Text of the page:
Security in the Cloud in the Cloud<p>​Although Jean-Michel Garcia-Alvarez was used to working as a high-level internal auditor in the financial services sector, 2015 presented him several novel challenges. First, he was appointed head of internal audit — and later also data protection officer — at a new, fintech challenger bank in London called OakNorth. It had received regulatory approval from both the Prudential Regulatory Authority and the Financial Conduct Authority in August 2015 — one of only three U.K. banks to do so in the past 150 years. Second, OakNorth wanted to be the first U.K. bank with a cloud-only IT infrastructure, which was not an area he specialized in during his previous audit roles at Nationwide Building Society, RBS, or Barclays.</p><p>Garcia-Alvarez realized that traditional audit skills would be of limited use because of the cloud’s newness and evolving nature, with little precedent in the scope and range of how to approach it as an internal auditor. So, he decided to obtain an IT audit certificate from the U.K.’s Chartered Institute of Internal Auditors (CIIA). It boosted his IT audit skills and forced him to get to grips with how to approach cloud auditing and security. It also made him a credible security player in the business.</p><p>At the same time, he says internal auditors must adhere to the fundamental remit of audit, which, for OakNorth, is the CIIA’s Financial Services Code. One of the first sentences of that document says internal audit’s primary role is to help senior management protect the assets of the business — in this case from hacking, data breach, and leakage.</p><p>“That is absolutely the role of internal audit in cloud security,” Garcia-Alvarez says. When businesses are migrating to and operating in the cloud, internal audit needs to provide assurance that the cloud infrastructure is safe, secure, and able to meet the firm’s objectives — not just now, but in the future. “The way to do that is to be embedded as the third line of defense and to provide real-time feedback on risk and controls, and to assure the board that you are mitigating risk with data — not creating new ones.” </p><p>While cybersecurity has long been on auditors’ lists of regular assignments, securing today’s cloud poses fresh challenges. The very structure, speed, and opacity of the cloud demands a focus away from traditional auditing. Having systems in place to deal with data breaches, data loss, and ransomware attacks is mostly standard today, but issues arising from the unique infrastructure of the cloud, the lack of visibility of fourth- and fifth-level suppliers, and the need to work in tandem with both the cloud provider’s own security teams and a wider range of stakeholders across the business are growing challenges for internal auditors dealing with cloud security. </p><h2>Changing Purpose</h2><p>OakNorth’s journey is a good example of how the speed of change impacts internal audit’s security concerns. Like many businesses, OakNorth’s cloud provider in 2016 was Amazon Web Services (AWS). As a large global player, Garcia-Alvarez was happy that AWS could be responsible for the security of the cloud, while OakNorth was responsible for security in the cloud. That theoretically makes it easier for internal audit because the function can regularly check and rely on the up-to-date certifications maintained by the cloud provider. Audit can then focus almost entirely on the internal security control environment. In reality, though, for cloud security to be robust auditors also need to keep up with changing laws, rules, and regulator expectations. </p><p>“Those can change very quickly,” he says. In 2016 when OakNorth migrated to the cloud, the U.K. financial regulator was happy with the decision and with the company’s cloud provider — because it was big, safe, and secure. But when other banks followed suit by 2017, the regulator decided it was a potential concentration risk. If AWS went down, it would take a huge slice of the U.K. financial services sector with it. As a result, OakNorth moved to a multi-cloud solution for all of its client-facing technology.</p><p>From the outset, OakNorth used cloud data centers, provided by AWS, in several locations in Ireland, with an additional fail-safe elsewhere in Europe. “That one is like a bouncy castle,” Garcia-Alvarez says. “The shell is there, but the engine is off. Turn on the engine and it will be fully blown up and working in a matter of hours.” Just to be sure, the IT team rebuilds the core banking platform from scratch at a new location in Europe once a year, with internal audit providing independent assurance over the exercises. “It is time-consuming and expensive, but at least we know that the bank is safe.”</p><h2>Getting in Early</h2><p>Cloud downtime is not a fantasy risk. In February 2017, for instance, AWS services on the U.S. East Coast experienced failure. While reports on technology news site <em>The Register</em> suggested the servers were down only about half an hour, some customers reportedly could not get their data back because of hardware failure. Another outage in March 2018 affected companies such as GitHub, MongoDB, NewVoiceMedia, Slack, and Zillow, according to CNBC.</p><p>James Bone, a lecturer at Columbia University and president of Global Compliance Associates in Lincoln, R.I., says that is just one of many reasons internal auditors should be involved early in any cloud deployment. “I don’t believe that internal auditors should be deciding which products to use, but I do think they should be very much involved in the selection process,” he says. “They need to understand the service model, what is being deployed, and how they are planning to use the services. The platform that they use will determine, to a large part, the risk exposure to the firm.”</p><p>That is because the choice of platform governs what data will be transitioned, if any will stay on the premises, access administration, business continuity plans, data breach response, ransomware strategy and response, the frameworks the service provider uses for cloud security, the frequency of monitoring, contractual agreements, and many other factors. Auditors need to be on top of the situation to raise red flags before security risks crystallize. Bone says, for instance, that he has heard stories of service providers failing during a transition to the cloud, without a backup in place from which to restore the client’s data. In this example, organizations need to know what the recovery plan is and, crucially, who is responsible for it.    </p><h2>Sharing Responsibility</h2><p>“These are shared security and operational relationships between the cloud provider and the business,” Bone says. “So it is about clearly separating the different lines of accountability and responsibility at an early stage.” That includes sharing operational performance metrics and having clear escalation processes for data breaches, outages, and other security issues where the responsibilities are set out clearly between the cloud provider and the business. The internal audit team must have a realistic understanding of its own and the business’s capabilities if those measures are to be effective. “If the firm and the audit team are not particularly agile, can they use the vendor to take up some of that role?” he asks. </p><p>The opaque nature of what goes on in the cloud service provider’s business is a particular worry for internal auditors. “The biggest problem in these virtual environments is that the distance between control and assurance gets wider,” he says. Bone has been researching this idea for about four years. In digital environments, he says, risk and audit professionals have been used to testing applications because in most cases the physical hardware and data are available to see, touch, and analyze. </p><p>“As we move to a boundaryless environment, we are creating a distance between our ability to recognize a problem and having to rely on others to tell us there is a problem,” he says. “That distance impacts response time, and our ability to develop and put in place even more robust controls, because we are further away from the problem. This is an underappreciated risk and is getting larger because firms that are providing these services are getting better at managing their own risk, while as businesses go further into the cloud and have multiple cloud providers, they are becoming more removed from core processes.”</p><h2>Potential Headaches</h2><p>For Fred Brown, head of the critical asset management protection program at HP in Houston and former head of IT audit at the firm, dealing with cloud security while working with such shared services can create “rather large challenges.” </p><p>“The more you open your environment, the more you have to stay on top of security,” he says. Over the last couple of years, HP has been working toward being a top quartile security organization, he explains. And Brown’s cyber team has grown 70% during that time. The business has been aggressively moving to cloud services — including infrastructure as a service, platform as a service, and software as a service. Implementing a 100% review of all suppliers that would include all cloud instances throughout the business means doing a detailed security check of more than 2,000 suppliers across the enterprise. </p><p>To speed up the process, HP has contracted with a third-party assessment exchange, CyberGRX, which describes itself as supplying “risk-assessment-as-a-service.” Any subscriber can have a supplier risk assessed — once the results are in, users can view them via an exchange. The process is integrated into HP’s inherent risk-scoring program, so that all vendors except those with the highest inherent risk score are assessed by CyberGRX. The vendors with the highest inherent risk are risk assessed by internal resources. This process represents a new initiative at HP, and so far it has produced useful reports and helped the company tackle a backlog of risk assessments.</p><p>“This is removing an entire blind spot when it comes to risk,” Brown says. “Even if you have 100 suppliers who you haven’t assessed, with many connected to your company’s critical assets, whether it is employee data, or something else — if you haven’t assessed them, you have no idea what their risk profile really looks like.”</p><p>Brown says one problem is that whether a cloud-based supplier is AWS or a small online education provider, if it is managing critical data, the threat to the business is the same. With many cloud providers now outsourcing parts of their own operations, HP is putting in extra effort on fourth- and fifth-party risk management. That is why having someone track the cloud supplier landscape is critical to managing security risk, he says, enabling the organization to identify what is going on and maintain control over the process. This challenge is amplified in a company such as HP that was already complex when it began outsourcing to cloud service providers.</p><h2>Working Across the Business</h2><p>New suppliers need to have up-to-date and formal self-attestation certificates that follow recognized standards, such as Service Organization Controls 2 reports and adhering to the International Organization for Standardization’s ISO 27001. To make sure a business division or manager does not randomly contract with a new cloud provider, Brown’s team has what he calls a “cast-iron interlock” with procurement. Procurement knows what HP’s cloud security requirements are, and they must be included in any new contractual arrangements. In fact, Brown describes the contracts as “living,” because they point to the security requirements, which HP can update without changing the actual contract itself.</p><p>Working with AWS, HP has created a way of centralizing group security policies through the IT infrastructure. The main cloud instance has all of the group policies established — any new instance sits beneath this “parent” and effectively inherits its security policies automatically. “Every time you make a change to the group policy, it cascades to all the instances that are underneath that,” Brown explains. Non-AWS cloud instances go through the new procurement system as described earlier.</p><p>As cloud computing becomes synonymous with organizations’ IT infrastructures, internal auditors need to work more collaboratively and strategically, according to Scott Shinners, partner of Risk Advisory Services at RSM in Chicago. That will mean audit working increasingly not just with IT and IT security, but with procurement, legal, risk management, and the board.</p><p>“The audit committee has to see cloud security in the audit plan, and it also has to be present in the nature of the additional conversations you’re having with management,” he says. “It should come up not just after implementation, but before in strategy setting and so on.” Moreover, if internal audit discovers cloud instances in parts of the business that are not meant to have them, it can feed back to IT and risk management.</p><p>Internal audit also needs to work closely with the audit committee as cloud migration, almost inevitably, leads to abandoning a large percentage of the audit plan. “That is where the really good engagement with the audit committee comes through,” Shinners says. “How willing is the audit committee to support a trade-off to reduce assurance on moderate risk areas in order to have internal audit spend more of its resources on some of the cutting-edge stuff that is emerging?”</p><p>Performing third-party, independent assessments of cloud security and thinking about the underlying controls on data security, access management, breach response plans, and so on, is just the minimum internal audit can do, he says, because that only provides a snapshot in time in a fast-moving area. “The No. 1 way that internal audit can be successful is working with the second line of defense to build a culture around data protection that is pervasive enough to be successful in an environment that is so fast moving,” he says. “Making sure risk management gets feedback to know the culture is working is right up internal auditors’ alley.”</p><h2>Skills and Expertise</h2><p>CAEs may also need to reach outside of their organizations to secure audit staff with the right level of skills and qualifications, says Ruth Doreen Mutebe, head of Internal Audit at Umeme, Uganda’s largest electricity distributor. She recommends building partnerships with technology and information security institutes, such as ISACA, and universities to help identify good candidates.</p><p>“Cloud auditing involves rare skill that takes time to build,” she says, especially because it requires people with a good grasp of technical issues who can also communicate those concepts at a basic level to management. In addition to attracting and training staff, a CAE has to be able to retain them after that initial investment has been made.</p><p>Mutebe’s approach is to recruit a competent IT security auditor — even if a premium price has to be paid — who can effectively audit and guide management on aspects of cloud security. In addition, she encourages her technical staff members to pass on their knowledge to the entire audit team.</p><p>“That could include embedding cloud security procedures into what would have been non-IT audits to build capacity and where resources allow, attaching nontechnical internal auditors to support basic tests on cloud security audits,” she says. Where gaps remain, outsourcing and co-sourcing arrangements with clearly established service level agreements can be used. “Even there, CAEs should encourage the outsourced service provider to train the internal audit staff,” she says.</p><h2>Keeping Up With Change</h2><p>Cloud security is moving at a rapid pace, much like other technological changes in businesses today. For internal auditors, that means a focus on critical thinking, learning how to stay current in their industries, and developing a willingness to team up across the business and beyond to form effective alliances. While such an open approach to providing assurance may be new to many auditors working in more traditional environments, it is likely to be a crucial step to take if organizations are to deal with the growing complexity of their cloud initiatives. </p>Arthur Piper1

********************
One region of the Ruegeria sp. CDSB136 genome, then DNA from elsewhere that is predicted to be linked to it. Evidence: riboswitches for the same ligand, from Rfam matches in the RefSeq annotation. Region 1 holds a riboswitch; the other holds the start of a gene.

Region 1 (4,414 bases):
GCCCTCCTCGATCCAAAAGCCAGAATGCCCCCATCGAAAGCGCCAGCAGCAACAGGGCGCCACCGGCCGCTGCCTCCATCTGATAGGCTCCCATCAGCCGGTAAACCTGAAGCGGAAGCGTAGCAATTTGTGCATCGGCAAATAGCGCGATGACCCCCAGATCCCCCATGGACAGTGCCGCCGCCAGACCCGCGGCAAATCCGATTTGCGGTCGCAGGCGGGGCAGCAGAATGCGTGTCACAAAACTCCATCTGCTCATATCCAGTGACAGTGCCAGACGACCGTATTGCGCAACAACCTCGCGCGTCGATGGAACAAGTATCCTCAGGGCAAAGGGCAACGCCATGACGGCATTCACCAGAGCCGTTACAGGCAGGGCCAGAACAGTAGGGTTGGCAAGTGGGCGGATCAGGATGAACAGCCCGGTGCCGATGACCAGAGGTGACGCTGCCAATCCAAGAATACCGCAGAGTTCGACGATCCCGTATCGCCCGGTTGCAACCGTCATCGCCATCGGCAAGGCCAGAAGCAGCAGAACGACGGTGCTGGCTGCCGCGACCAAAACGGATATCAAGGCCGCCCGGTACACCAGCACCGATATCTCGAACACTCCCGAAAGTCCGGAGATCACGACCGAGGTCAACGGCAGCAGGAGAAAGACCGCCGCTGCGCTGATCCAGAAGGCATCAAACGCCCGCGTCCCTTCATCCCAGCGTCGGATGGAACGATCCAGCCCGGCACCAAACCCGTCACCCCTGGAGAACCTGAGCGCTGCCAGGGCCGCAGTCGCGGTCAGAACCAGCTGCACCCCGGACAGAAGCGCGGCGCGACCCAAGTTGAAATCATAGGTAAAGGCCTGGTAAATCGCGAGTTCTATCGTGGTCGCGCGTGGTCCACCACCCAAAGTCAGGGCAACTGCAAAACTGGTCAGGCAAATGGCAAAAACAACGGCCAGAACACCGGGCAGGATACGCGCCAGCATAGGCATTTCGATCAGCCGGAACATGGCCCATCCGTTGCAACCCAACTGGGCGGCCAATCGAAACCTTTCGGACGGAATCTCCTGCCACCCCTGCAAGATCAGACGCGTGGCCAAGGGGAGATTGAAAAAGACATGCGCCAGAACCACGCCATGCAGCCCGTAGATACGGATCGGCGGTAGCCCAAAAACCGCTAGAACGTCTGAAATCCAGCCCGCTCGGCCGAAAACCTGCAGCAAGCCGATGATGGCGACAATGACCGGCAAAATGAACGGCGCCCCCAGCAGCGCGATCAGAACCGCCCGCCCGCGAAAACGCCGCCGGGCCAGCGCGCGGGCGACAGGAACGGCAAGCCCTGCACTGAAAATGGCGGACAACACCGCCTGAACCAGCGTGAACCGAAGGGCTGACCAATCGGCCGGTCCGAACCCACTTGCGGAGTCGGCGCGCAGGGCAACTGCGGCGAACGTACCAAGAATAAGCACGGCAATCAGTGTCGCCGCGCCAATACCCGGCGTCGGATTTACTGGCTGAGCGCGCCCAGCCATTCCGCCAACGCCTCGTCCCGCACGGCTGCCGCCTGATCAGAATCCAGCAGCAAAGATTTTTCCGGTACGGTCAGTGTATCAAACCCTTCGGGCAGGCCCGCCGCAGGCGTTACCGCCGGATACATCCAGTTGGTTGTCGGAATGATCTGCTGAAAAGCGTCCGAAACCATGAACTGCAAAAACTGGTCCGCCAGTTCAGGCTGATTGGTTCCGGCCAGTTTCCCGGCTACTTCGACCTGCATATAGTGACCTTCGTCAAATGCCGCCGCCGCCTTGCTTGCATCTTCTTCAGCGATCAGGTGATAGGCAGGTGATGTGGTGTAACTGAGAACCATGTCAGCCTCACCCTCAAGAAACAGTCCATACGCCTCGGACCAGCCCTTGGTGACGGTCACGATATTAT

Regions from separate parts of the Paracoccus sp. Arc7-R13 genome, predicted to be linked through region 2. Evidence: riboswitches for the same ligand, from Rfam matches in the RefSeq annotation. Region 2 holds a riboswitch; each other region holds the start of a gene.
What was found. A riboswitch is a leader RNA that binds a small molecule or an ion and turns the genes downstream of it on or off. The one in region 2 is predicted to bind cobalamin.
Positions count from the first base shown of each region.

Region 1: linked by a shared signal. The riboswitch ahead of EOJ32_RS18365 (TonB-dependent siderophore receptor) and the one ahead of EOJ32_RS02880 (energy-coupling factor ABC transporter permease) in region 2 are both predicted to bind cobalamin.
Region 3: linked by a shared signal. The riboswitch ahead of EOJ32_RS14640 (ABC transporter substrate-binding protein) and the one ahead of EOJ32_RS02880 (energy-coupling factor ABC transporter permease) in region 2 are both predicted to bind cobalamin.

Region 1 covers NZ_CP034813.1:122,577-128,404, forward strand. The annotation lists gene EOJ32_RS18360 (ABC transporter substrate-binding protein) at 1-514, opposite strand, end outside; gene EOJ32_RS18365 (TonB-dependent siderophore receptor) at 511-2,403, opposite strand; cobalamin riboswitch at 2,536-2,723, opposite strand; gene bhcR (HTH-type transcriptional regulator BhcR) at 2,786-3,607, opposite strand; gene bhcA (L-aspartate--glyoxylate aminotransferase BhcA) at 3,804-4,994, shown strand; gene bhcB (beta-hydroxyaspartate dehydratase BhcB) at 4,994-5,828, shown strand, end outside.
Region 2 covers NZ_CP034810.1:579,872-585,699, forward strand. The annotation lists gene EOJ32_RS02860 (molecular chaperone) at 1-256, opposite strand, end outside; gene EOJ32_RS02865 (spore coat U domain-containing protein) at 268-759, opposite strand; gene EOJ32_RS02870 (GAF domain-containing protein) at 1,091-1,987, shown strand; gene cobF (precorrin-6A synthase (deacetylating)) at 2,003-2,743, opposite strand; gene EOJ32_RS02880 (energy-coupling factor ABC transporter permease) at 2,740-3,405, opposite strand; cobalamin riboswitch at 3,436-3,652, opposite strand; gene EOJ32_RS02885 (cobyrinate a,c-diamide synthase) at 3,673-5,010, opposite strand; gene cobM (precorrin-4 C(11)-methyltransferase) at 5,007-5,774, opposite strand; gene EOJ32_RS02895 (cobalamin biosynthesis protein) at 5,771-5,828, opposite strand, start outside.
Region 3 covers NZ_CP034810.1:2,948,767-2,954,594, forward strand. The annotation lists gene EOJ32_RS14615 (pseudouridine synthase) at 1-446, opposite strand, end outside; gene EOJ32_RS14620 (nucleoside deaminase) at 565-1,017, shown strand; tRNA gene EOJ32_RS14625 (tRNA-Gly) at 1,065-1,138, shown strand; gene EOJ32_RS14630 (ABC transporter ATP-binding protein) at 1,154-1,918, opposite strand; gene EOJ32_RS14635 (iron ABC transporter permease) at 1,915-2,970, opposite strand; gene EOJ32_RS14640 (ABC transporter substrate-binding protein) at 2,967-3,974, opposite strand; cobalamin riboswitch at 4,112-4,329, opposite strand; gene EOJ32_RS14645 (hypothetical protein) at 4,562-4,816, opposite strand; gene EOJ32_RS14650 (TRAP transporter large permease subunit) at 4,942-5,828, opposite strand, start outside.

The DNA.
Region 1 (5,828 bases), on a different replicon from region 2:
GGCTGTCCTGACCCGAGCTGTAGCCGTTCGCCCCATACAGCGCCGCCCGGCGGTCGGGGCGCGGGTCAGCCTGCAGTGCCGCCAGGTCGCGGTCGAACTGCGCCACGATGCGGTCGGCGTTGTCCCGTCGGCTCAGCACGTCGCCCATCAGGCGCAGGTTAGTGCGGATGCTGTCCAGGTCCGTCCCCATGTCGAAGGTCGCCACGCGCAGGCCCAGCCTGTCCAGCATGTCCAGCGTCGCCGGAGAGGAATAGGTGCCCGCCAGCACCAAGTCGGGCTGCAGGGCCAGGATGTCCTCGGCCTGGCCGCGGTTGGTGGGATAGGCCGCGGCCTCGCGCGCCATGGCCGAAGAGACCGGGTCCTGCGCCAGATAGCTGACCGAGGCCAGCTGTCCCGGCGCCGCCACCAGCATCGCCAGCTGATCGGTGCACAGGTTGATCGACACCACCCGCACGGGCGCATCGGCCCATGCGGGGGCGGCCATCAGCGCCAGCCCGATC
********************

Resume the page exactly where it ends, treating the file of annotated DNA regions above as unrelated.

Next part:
The Ever-expanding Cloud Ever-expanding Cloud<p>​Do internal auditors know what's in their organization's cloud? There's probably more to it than they or their IT security colleagues realize, according to volume one of Symantec Corp.'s <a href="" target="_blank">2019 Cloud Security Threat Report</a>.</p><p>Dependence on the cloud is growing, the report notes. More than half of the 1,250 security decision-makers who responded to the global survey say their organizations have moved their computing workload to the cloud. And 93% say their organizations store data in multiple environments, distributed relatively evenly among private cloud, public cloud, on-premises, and hybrid cloud setups. </p><p>That complexity is making it hard for organizations to keep track of how much data they are storing in the cloud — and where. On average, respondents say their organizations' employees are using 452 cloud applications. However, Symantec estimates that organizations actually have an average of 1,807 shadow IT apps.</p><p>And if organizations can't see their cloud apps and data, they can't secure them. More than half of respondents say their organization's cloud security practices aren't keeping pace with the proliferation of cloud apps. </p><p>"The [security] gap created by cloud computing poses a greater risk than we realize, given the troves of sensitive and business-critical data stored in the cloud," says Nico Popp, senior vice president, Cloud and Information Protection, at Mountain View, Calif.-based Symantec. </p><h2>Security Challenged</h2><p>Popp says the cloud, itself, isn't increasing the problem with data breaches. A bigger problem is immature security practices, which nearly three-fourths of respondents blame for at least one cloud security incident in their organizations. More than 80% say their organizations lack processes to respond to cloud security incidents successfully. Just one in 10 say their organizations can analyze cloud traffic effectively. </p><p>Cloud security is a capacity problem, as well. More than 90% say their IT security teams can't keep up with all the cloud workloads in their organizations. Most don't have the cloud security manpower to deal with all alerts — organizations respond to just one-fourth of alerts, respondents say. In addition, 93% say their organizations need to enhance cloud security skills.</p><p>The report notes a third culprit: risky employee behavior such as using personal accounts and having weak passwords. This behavior sets the stage for attacks using "camouflaged" files or aimed at taking over user accounts. Another behavior problem is oversharing of data. Respondents estimate that one-third of files in the cloud shouldn't be there. </p><h2>Threat Watch</h2><p>The Symantec report lists several threats to cloud systems, including a recent trend of cross-cloud and malware injection attacks. Still, unauthorized access accounts for nearly two-thirds of cloud security incidents. "Digging deeper, companies are underestimating the scale and complexity of cloud attacks," the report notes. </p><p>For example, only 7% of respondents say account takeover is among their biggest cloud risks, yet Symantec says its data reveals that 42% of risky behavior can be attributed to a compromised cloud account.</p><p>Respondents say they know criminals are taking advantage. Nearly 70% say they have found evidence that their organization's data has been for sale on the Dark Web. </p><h2>Clearing Skies</h2><p>Despite looming threats, organizations can act to ensure a better forecast for their cloud operations. These actions include:</p><ul><li>Developing a cloud governance strategy to enforce security policies across on-premises and cloud environments.</li><li>Adopting a "zero-trust" model that protects all data and implements controls at all points of access.</li><li>Promoting shared responsibility encompassing not only the cloud provider and IT security department, but also executives and all employees.</li><li>Leveraging automation and artificial intelligence to analyze potential threats and respond to incidents.</li><li>Moving to a DevSecOps approach in which security practices are embedded into all application development. </li></ul><p><br></p><p>With cloud reliance expanding and business processes becoming digitized, organizations "need to re-evaluate their actual versus perceived risks," the report advises. To address these risks, the report recommends complementing technology solutions by adopting security best practices "at the human level" to confront cloud threats.</p><p><em>To learn more, read </em>Internal Auditor<em>'s August issue cover story, <a href="/2019/Pages/Security-in-the-Cloud.aspx">"Security in the Cloud."</a></em></p>Tim McCollum0